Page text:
Following pilot interviews and to ensure our participants have appropriate insights, recruitment of up to 15 registered nurses, pharmacists and physicians from oncology services, primary and secondary care (acute oncology) with direct experience of caring for and supporting people receiving cancer immunotherapy will proceed using a combination of purposive and snowball sampling. The sample will include a range of healthcare professionals including clinical nurse specialists (oncology and immunotherapy), oncologists, advanced nurse practitioners, nurse consultants, pharmacists and primary care practitioners. Services outside specialist oncology centres are considered important as patients often present to these services for toxicity management and late onset irAEs, including those which arise post-treatment.

Although the sample size of 15 relevant healthcare professionals is not large, it will be the in-depth, semistructured interview that will enable the team to generate rich data, providing meaningful insights into these experiences across various professional groups. In-depth qualitative interviews have been considered to be an appropriate methodology when looking to generate rich, meaningful data based on experiences, and the success of this methodology in doing so requires close proximity to the human experience under study.53 The term ‘information power’ was conceptualised54 as a way to guide adequate sample size for qualitative research: the more relevant information that the sample holds, the fewer participants required. For this study, it is the relevance of healthcare professionals’ experience in supporting patients undergoing immunotherapy within the sample that is considered the key marker of meaning making within the qualitative approach.53 54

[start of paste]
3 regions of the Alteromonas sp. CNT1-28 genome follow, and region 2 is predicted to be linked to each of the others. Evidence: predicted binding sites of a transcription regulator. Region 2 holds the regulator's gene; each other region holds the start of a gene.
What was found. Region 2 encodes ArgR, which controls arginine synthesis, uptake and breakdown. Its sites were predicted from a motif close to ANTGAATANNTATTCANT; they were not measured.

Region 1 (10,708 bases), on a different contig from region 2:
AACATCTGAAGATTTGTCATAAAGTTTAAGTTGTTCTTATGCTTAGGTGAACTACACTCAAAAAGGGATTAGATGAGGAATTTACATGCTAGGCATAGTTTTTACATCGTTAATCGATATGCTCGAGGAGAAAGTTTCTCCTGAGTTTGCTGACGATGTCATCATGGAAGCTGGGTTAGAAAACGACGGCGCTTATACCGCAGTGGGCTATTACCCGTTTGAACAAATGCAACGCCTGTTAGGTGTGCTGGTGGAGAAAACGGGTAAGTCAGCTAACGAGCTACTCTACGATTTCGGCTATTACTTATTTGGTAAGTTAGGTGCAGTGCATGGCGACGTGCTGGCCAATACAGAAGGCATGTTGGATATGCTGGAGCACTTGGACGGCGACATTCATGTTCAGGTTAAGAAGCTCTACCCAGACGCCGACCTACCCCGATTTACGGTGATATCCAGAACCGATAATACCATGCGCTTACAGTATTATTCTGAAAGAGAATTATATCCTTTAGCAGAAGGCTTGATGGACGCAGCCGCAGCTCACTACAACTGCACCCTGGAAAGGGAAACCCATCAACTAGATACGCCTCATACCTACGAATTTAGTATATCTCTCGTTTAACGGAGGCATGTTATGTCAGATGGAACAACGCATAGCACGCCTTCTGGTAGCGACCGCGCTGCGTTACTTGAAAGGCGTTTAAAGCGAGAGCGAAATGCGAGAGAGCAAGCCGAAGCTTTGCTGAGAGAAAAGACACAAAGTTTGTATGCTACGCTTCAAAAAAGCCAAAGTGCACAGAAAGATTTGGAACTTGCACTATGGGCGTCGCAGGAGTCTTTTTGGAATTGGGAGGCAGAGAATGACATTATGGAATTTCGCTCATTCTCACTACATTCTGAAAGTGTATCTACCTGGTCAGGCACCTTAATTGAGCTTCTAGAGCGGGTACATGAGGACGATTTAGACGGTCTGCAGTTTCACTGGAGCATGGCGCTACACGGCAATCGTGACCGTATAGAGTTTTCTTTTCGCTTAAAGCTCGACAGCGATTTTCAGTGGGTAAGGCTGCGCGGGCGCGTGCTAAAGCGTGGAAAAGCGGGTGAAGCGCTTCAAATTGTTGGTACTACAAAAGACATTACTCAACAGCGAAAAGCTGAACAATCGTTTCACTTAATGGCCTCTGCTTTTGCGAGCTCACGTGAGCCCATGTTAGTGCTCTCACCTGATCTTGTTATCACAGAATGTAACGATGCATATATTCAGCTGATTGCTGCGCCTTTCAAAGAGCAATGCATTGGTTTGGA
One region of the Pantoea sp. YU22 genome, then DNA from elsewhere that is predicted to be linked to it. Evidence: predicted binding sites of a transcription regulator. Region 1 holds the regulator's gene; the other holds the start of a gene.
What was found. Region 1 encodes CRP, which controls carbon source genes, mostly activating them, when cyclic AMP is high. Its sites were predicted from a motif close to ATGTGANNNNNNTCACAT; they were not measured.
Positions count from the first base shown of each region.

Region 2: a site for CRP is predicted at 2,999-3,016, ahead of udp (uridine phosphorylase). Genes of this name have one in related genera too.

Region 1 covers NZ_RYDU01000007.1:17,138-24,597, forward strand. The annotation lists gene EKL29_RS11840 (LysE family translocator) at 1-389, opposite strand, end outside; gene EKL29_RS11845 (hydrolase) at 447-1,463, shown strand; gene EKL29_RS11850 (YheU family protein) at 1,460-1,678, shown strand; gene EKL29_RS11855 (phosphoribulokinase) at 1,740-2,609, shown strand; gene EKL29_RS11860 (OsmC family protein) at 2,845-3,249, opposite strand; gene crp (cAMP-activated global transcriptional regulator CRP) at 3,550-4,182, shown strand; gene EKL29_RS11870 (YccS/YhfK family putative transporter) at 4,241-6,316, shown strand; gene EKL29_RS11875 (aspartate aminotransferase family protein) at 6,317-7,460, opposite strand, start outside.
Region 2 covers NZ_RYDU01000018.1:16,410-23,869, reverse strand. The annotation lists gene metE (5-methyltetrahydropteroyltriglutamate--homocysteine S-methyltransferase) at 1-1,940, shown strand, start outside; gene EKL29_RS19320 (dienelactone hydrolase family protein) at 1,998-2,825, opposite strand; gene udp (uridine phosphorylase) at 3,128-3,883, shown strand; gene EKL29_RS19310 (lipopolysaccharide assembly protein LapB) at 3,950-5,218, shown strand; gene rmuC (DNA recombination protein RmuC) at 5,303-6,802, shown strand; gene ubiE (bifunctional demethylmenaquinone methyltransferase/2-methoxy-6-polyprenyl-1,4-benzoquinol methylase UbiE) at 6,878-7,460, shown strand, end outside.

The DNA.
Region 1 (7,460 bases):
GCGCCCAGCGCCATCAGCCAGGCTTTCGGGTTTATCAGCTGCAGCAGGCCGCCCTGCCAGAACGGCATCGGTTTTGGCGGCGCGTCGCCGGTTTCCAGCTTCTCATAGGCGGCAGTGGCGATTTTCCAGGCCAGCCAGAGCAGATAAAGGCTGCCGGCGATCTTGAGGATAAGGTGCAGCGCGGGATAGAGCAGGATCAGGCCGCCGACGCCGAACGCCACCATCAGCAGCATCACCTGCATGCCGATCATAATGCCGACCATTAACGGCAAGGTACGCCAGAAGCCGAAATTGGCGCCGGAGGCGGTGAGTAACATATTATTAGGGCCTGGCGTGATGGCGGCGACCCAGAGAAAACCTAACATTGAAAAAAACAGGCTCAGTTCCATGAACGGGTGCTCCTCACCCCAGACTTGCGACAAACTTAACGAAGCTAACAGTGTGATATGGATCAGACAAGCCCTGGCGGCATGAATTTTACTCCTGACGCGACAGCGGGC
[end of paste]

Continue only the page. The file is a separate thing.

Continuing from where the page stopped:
Owing to COVID-19 physical distancing regulations, physicians, registered nurses and pharmacists supporting people receiving immunotherapy will initially be recruited via targeted online social media, specifically Twitter, using existing project networks, and advertising within society newsletters and bulletins including the UK Oncology Nursing Society. Interested healthcare professionals will contact the researcher directly by email. If willing to participate and eligible based on the inclusion criteria (table 2), a convenient time and preferred interview format (telephone or secure, university approved and encrypted video-conferencing software such as Microsoft Teams) will be arranged. To facilitate snowball sampling, interview participants will be asked if they could identify known healthcare professionals (physicians, nurses and pharmacists) who are directly involved in supporting patients undergoing immunotherapy, forward the project flyer to these individuals and ask them to contact the project researcher by email or telephone if they are interested in taking part. Individuals who contact the researcher via this sampling method will be also screened using the inclusion/exclusion criteria documented in table 2. All documents will be emailed and consent will be accepted via electronic completion and signature.

Table 2

Inclusion/exclusion criteria for healthcare professionals

Data collection